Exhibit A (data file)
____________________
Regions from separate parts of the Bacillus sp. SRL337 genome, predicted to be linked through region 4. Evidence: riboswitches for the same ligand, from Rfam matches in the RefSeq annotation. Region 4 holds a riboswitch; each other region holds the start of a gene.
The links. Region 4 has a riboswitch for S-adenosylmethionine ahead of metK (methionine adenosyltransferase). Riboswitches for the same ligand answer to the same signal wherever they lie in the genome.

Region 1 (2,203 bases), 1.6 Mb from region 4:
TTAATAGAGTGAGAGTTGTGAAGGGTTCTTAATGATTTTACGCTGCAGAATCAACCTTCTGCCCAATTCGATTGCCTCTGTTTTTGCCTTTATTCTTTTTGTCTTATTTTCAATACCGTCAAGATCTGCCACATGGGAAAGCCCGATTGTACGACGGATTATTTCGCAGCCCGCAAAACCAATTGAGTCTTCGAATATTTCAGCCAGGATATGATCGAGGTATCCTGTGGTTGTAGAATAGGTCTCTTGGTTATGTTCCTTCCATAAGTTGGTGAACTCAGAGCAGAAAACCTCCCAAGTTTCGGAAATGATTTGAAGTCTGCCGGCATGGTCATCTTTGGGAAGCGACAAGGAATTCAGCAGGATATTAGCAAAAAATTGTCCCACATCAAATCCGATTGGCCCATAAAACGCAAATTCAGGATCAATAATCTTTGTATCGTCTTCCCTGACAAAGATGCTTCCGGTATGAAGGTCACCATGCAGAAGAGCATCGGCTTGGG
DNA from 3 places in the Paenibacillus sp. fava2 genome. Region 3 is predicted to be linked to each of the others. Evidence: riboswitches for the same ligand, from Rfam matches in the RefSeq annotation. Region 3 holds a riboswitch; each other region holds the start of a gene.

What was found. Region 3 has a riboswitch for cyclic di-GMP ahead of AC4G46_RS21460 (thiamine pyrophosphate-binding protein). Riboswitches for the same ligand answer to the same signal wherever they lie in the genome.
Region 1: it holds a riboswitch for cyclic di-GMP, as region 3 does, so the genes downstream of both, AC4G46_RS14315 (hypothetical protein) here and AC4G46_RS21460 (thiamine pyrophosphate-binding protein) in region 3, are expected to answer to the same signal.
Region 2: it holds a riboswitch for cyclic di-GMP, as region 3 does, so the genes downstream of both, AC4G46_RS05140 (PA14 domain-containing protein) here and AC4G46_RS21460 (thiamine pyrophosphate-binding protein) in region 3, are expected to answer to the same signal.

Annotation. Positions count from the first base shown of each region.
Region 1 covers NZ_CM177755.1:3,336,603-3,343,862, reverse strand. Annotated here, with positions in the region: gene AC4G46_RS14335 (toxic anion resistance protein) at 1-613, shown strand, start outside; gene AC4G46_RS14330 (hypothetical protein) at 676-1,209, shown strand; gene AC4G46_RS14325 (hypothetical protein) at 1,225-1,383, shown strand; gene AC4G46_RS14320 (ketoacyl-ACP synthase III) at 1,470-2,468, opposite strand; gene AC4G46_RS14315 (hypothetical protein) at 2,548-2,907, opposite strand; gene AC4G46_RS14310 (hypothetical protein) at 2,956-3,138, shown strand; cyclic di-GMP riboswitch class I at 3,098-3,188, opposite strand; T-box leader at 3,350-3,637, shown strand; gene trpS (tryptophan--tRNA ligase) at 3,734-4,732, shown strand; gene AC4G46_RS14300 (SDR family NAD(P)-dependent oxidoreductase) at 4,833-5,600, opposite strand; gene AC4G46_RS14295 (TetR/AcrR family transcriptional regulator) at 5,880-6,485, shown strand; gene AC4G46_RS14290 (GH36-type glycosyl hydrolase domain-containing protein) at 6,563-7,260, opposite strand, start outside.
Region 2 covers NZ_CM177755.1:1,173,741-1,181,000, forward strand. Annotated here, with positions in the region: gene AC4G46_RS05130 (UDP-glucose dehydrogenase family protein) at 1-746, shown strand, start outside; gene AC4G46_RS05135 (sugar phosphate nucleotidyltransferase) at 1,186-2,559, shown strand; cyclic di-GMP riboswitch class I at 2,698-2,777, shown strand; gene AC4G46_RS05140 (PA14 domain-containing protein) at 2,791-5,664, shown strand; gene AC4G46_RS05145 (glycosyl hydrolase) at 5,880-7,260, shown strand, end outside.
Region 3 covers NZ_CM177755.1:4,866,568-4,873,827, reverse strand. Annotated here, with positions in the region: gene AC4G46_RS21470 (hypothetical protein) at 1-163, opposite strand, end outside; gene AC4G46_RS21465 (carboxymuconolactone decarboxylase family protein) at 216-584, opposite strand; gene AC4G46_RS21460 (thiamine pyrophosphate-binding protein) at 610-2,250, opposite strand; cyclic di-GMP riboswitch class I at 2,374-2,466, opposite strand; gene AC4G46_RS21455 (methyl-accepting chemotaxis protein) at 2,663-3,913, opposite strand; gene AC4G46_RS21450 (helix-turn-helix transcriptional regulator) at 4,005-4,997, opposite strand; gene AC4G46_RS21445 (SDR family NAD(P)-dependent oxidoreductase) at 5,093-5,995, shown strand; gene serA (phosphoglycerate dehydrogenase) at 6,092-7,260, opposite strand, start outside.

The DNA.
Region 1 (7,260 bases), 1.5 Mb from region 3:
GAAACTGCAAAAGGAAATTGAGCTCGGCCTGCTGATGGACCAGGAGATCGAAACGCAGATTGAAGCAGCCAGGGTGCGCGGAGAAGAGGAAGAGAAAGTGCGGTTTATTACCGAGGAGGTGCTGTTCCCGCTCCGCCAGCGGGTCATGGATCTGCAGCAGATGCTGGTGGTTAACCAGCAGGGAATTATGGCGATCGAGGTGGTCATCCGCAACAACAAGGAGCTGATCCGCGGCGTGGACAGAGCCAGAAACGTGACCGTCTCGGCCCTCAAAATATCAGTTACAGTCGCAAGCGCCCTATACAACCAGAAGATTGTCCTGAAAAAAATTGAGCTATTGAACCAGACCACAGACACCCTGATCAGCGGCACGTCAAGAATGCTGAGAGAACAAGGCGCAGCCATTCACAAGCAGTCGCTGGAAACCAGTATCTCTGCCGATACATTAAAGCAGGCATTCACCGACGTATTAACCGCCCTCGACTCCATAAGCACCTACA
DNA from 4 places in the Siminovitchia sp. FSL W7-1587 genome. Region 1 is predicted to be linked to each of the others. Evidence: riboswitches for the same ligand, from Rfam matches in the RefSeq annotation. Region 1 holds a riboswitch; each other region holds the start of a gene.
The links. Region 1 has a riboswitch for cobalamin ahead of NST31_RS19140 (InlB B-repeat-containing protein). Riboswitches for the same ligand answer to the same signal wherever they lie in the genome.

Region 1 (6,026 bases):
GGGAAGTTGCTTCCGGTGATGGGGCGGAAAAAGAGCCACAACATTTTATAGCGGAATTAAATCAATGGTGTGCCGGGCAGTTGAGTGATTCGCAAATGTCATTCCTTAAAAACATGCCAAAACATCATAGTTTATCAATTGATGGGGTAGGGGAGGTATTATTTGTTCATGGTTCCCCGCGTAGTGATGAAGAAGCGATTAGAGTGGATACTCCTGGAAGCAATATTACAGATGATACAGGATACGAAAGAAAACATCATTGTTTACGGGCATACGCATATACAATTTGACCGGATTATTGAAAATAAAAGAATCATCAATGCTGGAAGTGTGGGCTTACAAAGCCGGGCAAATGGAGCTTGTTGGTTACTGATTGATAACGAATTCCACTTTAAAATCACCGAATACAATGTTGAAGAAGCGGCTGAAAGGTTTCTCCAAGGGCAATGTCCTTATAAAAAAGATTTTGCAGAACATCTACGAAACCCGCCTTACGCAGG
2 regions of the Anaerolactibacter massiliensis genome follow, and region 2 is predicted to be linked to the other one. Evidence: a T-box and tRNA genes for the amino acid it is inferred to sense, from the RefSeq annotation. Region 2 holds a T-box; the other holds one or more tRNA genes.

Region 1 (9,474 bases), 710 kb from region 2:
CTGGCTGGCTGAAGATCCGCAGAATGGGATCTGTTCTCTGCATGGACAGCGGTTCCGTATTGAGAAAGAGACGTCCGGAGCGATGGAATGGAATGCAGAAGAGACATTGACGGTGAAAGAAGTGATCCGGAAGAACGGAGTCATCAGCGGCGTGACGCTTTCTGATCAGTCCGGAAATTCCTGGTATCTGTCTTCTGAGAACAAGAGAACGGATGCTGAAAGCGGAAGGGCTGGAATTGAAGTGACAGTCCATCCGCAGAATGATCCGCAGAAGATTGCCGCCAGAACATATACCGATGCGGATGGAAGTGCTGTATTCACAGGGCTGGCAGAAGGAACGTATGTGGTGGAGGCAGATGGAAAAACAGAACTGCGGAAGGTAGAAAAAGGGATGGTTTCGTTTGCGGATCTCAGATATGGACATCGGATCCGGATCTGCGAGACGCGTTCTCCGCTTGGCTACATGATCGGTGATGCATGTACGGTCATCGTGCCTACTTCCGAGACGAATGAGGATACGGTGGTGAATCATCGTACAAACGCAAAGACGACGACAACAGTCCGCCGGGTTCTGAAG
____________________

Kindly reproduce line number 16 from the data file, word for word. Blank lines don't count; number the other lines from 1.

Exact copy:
DNA from 4 places in the Siminovitchia sp. FSL W7-1587 genome. Region 1 is predicted to be linked to each of the others. Evidence: riboswitches for the same ligand, from Rfam matches in the RefSeq annotation. Region 1 holds a riboswitch; each other region holds the start of a gene.